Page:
Stenting is a procedure that comes after catheterization during an angioplasty. It gets its name from a crimped mesh tube referred to as a stent which is put into blocked and narrowed coronary arteries for their dilation which leads to easy flow of blood through them. During coronary stenting, a catheter having a deflated balloon at its tip is put through the cut into the blood vessel. The deflated balloon contains a stent wrapped around it. Upon hitting the specific artery, the catheter is utilized to fill the balloon. While the balloon inflates and helps improve the area within the artery, the stent on the balloon stretches and gets connected to the walls. When the stent is positioned successfully, the balloon is deflated and the catheter is retrieved. The placement of a stent helps to ensure that it’ll prevent the artery from getting narrowed or clogged again later on.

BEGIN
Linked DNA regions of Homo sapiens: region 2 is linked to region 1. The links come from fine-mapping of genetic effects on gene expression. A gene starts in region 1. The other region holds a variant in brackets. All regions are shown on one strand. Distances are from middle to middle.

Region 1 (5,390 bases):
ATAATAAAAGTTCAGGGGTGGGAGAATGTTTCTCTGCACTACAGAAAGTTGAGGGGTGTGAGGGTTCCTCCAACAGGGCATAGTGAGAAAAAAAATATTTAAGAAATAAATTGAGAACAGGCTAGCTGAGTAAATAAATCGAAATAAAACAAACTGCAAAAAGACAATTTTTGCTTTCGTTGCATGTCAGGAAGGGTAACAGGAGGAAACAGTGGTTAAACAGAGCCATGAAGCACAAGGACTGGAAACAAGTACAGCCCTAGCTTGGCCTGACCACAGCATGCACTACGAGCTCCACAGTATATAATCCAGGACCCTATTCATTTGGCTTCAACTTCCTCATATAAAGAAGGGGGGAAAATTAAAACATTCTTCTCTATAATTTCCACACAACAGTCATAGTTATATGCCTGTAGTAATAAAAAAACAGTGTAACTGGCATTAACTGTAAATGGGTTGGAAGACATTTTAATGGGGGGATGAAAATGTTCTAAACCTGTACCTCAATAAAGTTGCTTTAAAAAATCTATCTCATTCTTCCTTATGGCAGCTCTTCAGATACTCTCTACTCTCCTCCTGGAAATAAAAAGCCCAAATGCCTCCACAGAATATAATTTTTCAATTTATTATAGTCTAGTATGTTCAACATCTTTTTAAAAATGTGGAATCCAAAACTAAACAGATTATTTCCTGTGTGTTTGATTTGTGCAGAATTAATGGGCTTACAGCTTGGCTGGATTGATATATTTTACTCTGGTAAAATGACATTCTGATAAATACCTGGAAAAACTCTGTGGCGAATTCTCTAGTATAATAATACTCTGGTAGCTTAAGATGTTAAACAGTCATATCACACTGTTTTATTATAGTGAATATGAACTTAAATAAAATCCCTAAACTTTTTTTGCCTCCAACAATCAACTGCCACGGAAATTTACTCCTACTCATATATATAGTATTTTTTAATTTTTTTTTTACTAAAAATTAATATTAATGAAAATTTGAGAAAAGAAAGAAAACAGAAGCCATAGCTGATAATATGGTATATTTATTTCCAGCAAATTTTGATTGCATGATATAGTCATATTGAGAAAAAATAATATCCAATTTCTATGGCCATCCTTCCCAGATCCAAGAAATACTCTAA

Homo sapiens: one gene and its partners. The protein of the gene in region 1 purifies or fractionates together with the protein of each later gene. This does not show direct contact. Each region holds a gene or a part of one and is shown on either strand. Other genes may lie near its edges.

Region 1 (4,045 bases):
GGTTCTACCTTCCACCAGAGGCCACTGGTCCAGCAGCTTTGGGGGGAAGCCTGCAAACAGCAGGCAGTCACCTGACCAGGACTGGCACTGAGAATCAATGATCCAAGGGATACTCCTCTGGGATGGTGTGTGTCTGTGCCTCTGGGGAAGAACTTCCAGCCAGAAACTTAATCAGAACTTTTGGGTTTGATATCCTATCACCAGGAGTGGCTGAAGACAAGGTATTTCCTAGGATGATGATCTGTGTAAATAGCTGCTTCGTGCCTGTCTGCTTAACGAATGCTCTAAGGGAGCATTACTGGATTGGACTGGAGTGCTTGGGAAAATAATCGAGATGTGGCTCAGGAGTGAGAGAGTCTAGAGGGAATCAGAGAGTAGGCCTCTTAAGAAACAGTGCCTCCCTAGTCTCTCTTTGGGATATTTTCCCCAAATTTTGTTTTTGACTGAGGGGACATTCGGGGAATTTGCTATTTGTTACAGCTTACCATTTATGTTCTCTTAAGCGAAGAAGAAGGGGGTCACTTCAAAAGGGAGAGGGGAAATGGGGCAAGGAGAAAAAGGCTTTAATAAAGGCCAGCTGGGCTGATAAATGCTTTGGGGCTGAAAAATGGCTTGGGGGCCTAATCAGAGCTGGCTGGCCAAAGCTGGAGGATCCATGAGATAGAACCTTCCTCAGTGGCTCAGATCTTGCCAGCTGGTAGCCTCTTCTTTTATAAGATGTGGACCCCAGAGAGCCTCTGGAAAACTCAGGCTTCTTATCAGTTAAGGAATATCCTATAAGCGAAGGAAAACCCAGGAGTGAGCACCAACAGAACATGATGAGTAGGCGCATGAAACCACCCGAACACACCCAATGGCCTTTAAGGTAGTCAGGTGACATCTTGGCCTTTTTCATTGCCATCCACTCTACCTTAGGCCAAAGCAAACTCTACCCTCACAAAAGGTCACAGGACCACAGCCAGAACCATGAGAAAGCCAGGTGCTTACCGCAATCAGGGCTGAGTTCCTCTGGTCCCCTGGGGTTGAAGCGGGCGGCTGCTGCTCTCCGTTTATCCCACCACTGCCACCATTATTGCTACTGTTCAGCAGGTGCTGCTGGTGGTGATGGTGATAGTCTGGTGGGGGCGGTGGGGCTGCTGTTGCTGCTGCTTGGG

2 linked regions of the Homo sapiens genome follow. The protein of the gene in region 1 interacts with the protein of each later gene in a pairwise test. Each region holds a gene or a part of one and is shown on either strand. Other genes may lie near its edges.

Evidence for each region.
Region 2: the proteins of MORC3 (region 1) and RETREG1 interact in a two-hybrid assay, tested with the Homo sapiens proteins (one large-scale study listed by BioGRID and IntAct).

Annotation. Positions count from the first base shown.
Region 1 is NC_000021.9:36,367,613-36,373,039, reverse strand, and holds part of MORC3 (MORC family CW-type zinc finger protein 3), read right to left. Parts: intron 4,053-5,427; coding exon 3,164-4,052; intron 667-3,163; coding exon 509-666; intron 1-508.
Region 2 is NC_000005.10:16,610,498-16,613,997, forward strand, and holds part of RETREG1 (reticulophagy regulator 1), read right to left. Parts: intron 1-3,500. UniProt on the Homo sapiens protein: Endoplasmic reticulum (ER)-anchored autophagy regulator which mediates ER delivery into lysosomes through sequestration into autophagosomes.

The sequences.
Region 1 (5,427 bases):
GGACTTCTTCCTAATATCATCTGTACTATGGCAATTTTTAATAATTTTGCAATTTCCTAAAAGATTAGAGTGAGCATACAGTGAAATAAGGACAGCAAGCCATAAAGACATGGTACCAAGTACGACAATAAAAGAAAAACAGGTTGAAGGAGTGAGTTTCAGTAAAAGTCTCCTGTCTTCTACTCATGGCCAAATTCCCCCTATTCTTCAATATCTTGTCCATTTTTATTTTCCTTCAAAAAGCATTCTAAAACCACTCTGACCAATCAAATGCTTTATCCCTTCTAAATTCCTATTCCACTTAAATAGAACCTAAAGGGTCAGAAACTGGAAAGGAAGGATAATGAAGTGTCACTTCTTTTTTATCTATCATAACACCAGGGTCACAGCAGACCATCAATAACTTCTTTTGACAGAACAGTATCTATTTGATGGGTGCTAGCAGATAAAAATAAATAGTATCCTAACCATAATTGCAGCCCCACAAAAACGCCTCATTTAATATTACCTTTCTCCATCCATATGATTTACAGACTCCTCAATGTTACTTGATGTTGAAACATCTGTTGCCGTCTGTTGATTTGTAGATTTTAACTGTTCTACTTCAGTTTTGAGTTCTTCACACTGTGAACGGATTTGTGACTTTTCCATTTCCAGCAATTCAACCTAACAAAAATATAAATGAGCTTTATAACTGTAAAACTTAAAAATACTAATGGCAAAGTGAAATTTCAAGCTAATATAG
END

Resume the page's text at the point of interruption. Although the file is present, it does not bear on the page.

Why Do I Need Stenting?
Patients struggling with coronary heart diseases and extreme cholesterol levels resulting in blockage might find stenting very effective and tremendously hassle free when compared with complicated surgical treatments. Occasionally, stents are covered in medicines which are released into the heart to help ease its functioning.
The duration of catheterization isn’t more than one hour, but stenting might take around three hours, depending on the intricacies of a case.
What is Catheterization?
Catheterization is a cardiac test done to look at the blood flow by way of coronary arteries, and is done prior to stenting. The process helps cardiologists recognize blockages in arteries, which could lead to atherosclerosis, and study the performance of valves. Catheterization is generally done before a cardiac surgery to get a coronary angiogram or an x-ray image of the arteries. This angiogram makes it simple to identify the condition of a person’s heart and focus on problem areas while in the surgery.